Until recently, bone marrow donations could only be performed by having a large, thick, and very very painful needle pierced through your pelvic bone in order to suck out the liquid marrow. Today, however, the majority of marrow donations are not actually donations of marrow at all. Instead, peripheral blood stem cells are isolated from circulating blood, and those stem cells develop into bone marrow in the new patient. That means that most "marrow" donations can be as simple (more or less) as giving blood at your office's annual blood drive. (It's a slightly more extensive process than that. But you get the point.) That's been a tremendous boon to patients needing marrow transplants, since the process is now far less invasive, less painful, and less risky in the majority of cases.
December 7, 2011 1:24 PM
Point of Law has an interesting debate over whether medical-malpractice noneconomic damage caps hurt consumers, between Ted Frank and Shirley Svorny. As Frank notes, "medical malpractice awards are" often "haphazard," failing to distinguish between negligent and non-negligent physicians (jurors are, after all, not experts in medicine, and may be unable to understand scientific concepts that undergird some malpractice lawsuits). As Svorny notes, however, malpractice verdicts are not purely random, and thus provide some disincentive for negligence.
In a rational world, we would have specialized health courts to decide malpractice disputes, the way many other civilized countries do, since such tribunals are better able to see through unfounded malpractice claims and detect genuine negligence by doctors than are uninformed juries of laypeople. But state constitutional rights to jury trials often exist in state courts, and in federal courts, the Seventh Amendment right to jury trial applies, making it impossible to totally abolish such trials in malpractice cases despite their often erroneous results. (By contrast, in most states, legislators could toughen up limits on junk science in malpractice cases, although liberal activist judiciaries in a few states have thwarted legislative attempts to do so.) Perhaps legislators could impose stringent caps on malpractice cases tried in regular court, while giving specialized administrative tribunals more leeway to award damages. That way, people who have genuinely suffered lots of damages due to doctors' negligence could do so before a tribunal of experts that has the expertise to distinguish between meritorious and meritless claims, while people with weak claims who wish to play litigation lottery would remain free to seek lesser amounts of damages in regular court before a jury of their (often uneducated) peers.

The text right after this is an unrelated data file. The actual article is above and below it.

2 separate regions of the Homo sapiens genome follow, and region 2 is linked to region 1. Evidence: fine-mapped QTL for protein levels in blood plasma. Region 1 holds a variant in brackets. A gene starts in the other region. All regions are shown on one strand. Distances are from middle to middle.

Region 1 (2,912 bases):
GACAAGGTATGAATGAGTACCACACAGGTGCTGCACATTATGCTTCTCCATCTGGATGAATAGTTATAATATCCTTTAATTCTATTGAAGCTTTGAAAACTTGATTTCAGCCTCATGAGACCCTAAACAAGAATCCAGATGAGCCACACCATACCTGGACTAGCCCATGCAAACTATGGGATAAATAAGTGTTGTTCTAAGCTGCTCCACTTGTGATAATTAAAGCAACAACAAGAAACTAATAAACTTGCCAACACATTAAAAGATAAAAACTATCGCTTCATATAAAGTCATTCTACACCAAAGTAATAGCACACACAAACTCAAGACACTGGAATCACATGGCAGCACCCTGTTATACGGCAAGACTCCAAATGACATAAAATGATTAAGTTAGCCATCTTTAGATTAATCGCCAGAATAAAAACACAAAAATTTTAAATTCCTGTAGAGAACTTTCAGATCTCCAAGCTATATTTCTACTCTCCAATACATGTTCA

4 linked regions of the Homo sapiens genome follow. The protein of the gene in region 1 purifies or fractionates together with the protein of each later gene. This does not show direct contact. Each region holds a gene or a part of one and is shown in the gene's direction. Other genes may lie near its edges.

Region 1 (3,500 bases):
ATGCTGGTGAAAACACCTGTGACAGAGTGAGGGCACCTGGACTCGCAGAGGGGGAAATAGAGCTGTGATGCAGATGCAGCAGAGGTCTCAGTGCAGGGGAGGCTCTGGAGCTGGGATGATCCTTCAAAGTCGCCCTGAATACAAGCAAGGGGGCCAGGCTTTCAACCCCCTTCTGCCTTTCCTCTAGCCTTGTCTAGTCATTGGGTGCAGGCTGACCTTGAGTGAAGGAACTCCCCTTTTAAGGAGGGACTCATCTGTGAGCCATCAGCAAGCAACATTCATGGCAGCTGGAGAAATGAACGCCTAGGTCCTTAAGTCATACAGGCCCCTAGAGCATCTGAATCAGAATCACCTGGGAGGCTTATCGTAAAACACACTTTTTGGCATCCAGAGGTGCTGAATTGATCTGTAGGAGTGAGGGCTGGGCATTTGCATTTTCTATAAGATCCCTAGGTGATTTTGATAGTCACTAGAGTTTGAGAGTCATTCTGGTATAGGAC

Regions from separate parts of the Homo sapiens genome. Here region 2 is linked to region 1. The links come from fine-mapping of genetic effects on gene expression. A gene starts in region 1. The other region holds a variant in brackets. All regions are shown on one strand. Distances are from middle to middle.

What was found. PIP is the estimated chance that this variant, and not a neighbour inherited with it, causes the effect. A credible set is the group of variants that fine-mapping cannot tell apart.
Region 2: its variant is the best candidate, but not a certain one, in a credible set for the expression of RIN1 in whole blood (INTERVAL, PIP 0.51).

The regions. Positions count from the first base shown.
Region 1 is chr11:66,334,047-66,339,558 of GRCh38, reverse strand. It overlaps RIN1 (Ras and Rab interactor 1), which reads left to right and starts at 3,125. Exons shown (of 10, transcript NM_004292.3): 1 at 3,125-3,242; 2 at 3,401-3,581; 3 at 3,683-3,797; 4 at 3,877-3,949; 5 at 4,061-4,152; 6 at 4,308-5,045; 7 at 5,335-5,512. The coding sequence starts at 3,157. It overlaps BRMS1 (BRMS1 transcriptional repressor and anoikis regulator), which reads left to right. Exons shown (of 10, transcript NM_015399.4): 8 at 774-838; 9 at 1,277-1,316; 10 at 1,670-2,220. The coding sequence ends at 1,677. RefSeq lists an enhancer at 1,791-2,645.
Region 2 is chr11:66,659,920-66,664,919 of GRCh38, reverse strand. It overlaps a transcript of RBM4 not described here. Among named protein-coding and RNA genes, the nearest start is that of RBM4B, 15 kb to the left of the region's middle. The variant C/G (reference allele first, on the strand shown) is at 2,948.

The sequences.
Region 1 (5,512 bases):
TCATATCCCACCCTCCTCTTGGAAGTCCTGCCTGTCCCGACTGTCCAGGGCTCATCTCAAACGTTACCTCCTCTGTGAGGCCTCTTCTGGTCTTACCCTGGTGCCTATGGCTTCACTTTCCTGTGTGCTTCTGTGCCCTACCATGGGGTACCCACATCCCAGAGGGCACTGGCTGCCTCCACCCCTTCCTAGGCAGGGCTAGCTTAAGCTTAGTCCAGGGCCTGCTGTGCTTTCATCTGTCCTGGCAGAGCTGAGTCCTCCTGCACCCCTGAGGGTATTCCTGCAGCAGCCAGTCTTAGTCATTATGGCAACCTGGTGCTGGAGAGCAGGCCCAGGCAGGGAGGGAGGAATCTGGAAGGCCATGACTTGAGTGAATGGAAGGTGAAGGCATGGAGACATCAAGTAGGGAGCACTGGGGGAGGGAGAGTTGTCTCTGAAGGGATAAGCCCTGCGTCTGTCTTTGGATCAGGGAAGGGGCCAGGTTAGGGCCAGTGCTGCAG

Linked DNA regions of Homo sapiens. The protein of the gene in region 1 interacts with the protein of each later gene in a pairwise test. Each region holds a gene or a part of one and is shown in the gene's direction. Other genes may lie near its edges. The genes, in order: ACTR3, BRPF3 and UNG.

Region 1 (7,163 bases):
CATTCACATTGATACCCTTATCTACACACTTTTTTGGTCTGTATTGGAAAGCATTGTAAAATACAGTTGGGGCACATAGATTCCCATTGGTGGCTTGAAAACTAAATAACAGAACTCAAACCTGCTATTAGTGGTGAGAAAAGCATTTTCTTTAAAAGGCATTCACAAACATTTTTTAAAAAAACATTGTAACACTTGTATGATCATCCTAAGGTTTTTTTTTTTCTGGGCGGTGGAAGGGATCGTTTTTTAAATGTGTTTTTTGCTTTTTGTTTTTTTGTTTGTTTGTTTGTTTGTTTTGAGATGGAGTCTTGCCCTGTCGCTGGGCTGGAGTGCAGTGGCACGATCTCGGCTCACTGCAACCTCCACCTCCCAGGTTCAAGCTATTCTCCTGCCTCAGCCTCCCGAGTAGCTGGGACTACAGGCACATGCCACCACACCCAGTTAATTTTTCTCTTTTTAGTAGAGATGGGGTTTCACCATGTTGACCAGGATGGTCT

December 6, 2011 4:15 PM
Kidney sales should be legal, explains kidney donor Alexander Berger in The New York Times. Berger is a research analyst for GiveWell, a nonprofit that helps charitable donors decide where to give. As Berger notes, allowing kidney donors to be compensated would save countless lives by providing people with an incentive to donate their kidneys. Right now, you have to be unusually altruistic to donate a kidney, since you have to spend several days in the hospital to donate one, take off a lot of time from work, and run a tiny, tiny risk of death from surgery. Most people just aren't that altruistic. Allowing kidney sales would also help the poor, who currently often unable to obtain kidneys: as Berger notes, people unable to get kidney transplants now are "disproportionately African-American and poor."
If kidney sales were legal, the taxpayers would save money, too, since the government would be able to give kidneys to poor people and elderly people who need them, with the increased number of kidneys that would become available due to kidney sales, rather than paying for incredibly costly and debilitating dialysis treatment, which has consumed billions of tax dollars over the years. It would be much cheaper for the government to buy a kidney for a poor or elderly person rather than paying for years and years of dialysis. As Berger notes, paying for kidneys would likely "save the government money; taxpayers already foot the bill for dialysis for many patients through Medicare, and research has shown that transplants save more than $100,000 per patient, relative to dialysis."